that an act of humor can, and usually does, serve more than one purpose at the
same time.  In addition to its interactional nature, the authors draw special
attention to the inherent incongruity and multiple meanings involved in humor.
 Consequently, humor and play can both act as facilitators of linguistic
creativity and promote a deeper understanding of the target language and

“Understanding Classroom Talk”, Chapter 3, focuses on humor in studies of
classroom discourse, and how research frameworks have been treating it
tangentially, if at all.  Classroom discourse refers to the language used in
the classroom, which is studied as its own microcosm.  In order to present the
various aspects of classroom discourse, and point out the areas for
improvement in the traditional view, Bell & Pomerantz introduce an excerpt
from Sedaris (2001) where he humorously describes his experience learning a
foreign language.  They then turn to the two main approaches to classroom
research; positivist and interpretive.  In positivist perspectives, they
explain, the lack of attention to humor in the discourse likely derives from a
focus on teacher talk in search of the best teaching methods.  The second
approach to classroom research discussed by the authors is interpretive, which
consists of ethnographic or discourse analytic methods.  Interpretive studies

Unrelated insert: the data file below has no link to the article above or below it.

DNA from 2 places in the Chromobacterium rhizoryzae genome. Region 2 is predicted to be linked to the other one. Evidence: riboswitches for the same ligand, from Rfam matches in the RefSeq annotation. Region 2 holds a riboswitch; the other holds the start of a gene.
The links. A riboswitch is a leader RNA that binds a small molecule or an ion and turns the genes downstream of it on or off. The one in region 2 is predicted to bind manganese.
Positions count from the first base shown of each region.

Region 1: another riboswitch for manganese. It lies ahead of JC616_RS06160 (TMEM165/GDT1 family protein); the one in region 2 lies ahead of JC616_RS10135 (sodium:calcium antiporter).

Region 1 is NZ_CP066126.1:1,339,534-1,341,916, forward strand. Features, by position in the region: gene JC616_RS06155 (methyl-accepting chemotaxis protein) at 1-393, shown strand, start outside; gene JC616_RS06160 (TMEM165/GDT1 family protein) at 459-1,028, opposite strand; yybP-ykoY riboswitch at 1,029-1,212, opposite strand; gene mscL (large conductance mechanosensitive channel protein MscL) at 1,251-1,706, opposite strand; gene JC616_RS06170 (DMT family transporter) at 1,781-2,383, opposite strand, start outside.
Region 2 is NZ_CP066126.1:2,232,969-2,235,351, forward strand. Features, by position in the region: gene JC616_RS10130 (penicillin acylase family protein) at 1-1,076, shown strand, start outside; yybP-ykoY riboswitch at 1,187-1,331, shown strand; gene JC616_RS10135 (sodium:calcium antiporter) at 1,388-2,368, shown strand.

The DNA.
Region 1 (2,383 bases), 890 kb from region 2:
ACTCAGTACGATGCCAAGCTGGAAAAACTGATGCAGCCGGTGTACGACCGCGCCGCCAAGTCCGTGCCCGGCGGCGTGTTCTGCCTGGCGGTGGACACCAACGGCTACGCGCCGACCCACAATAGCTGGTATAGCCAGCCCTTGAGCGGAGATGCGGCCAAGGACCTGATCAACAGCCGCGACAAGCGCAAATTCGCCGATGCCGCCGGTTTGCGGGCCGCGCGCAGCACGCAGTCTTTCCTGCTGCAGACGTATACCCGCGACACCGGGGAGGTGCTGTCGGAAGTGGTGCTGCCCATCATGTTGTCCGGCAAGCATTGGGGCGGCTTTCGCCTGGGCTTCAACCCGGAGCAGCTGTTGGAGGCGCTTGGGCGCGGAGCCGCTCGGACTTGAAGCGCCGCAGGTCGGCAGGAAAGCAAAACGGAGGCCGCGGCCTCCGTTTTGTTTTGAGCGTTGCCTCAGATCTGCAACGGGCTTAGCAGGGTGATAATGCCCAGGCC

have also largely treated humor as though it was extraneous to classroom
discourse.  They argue that this may have resulted from the serious
sociopolitical events such as desegregation that preoccupied classroom
discourse researchers over the years. 

In Chapter 4, “Playing it Safe”, the authors delve deeper into the functions
that humor serves in language classrooms.  They illustrate each function with
excerpts from naturally occurring data.  Humor and language play, the authors
explain, help manage the power imbalance between the teacher and the students
by acting as mitigating strategies where there is face threat.  They also
highlight the retractability feature of the humorous key; any statement made
“jokingly” can be withdrawn, making it a valuable conversational strategy in
socially risky situations.  In a similar vein, the freedom to play with
language can also alleviate some of the tension for language learners with
insecurities, i.e. students who may intentionally refrain from participating
in class lest they make mistakes and lose face.  Another aspect that the
authors draw attention to is “mock language”.  Notwithstanding the negative
connotations of “mocking”, the authors demonstrate that the humor in it may
serve a number of positive goals in the L2 classroom.  It can defuse a
potential offense, mask an actual offense, or help learners claim ownership of
a language even if they are not fully proficient in it.  Bell and Pomerantz
therefore argue that everything that happens in the classroom should be
analyzed in classroom research studies rather than a prescribed set of
teacher-focused features, accepting at the onset that humor is a multifaceted
construct that cannot be explained by a single motive.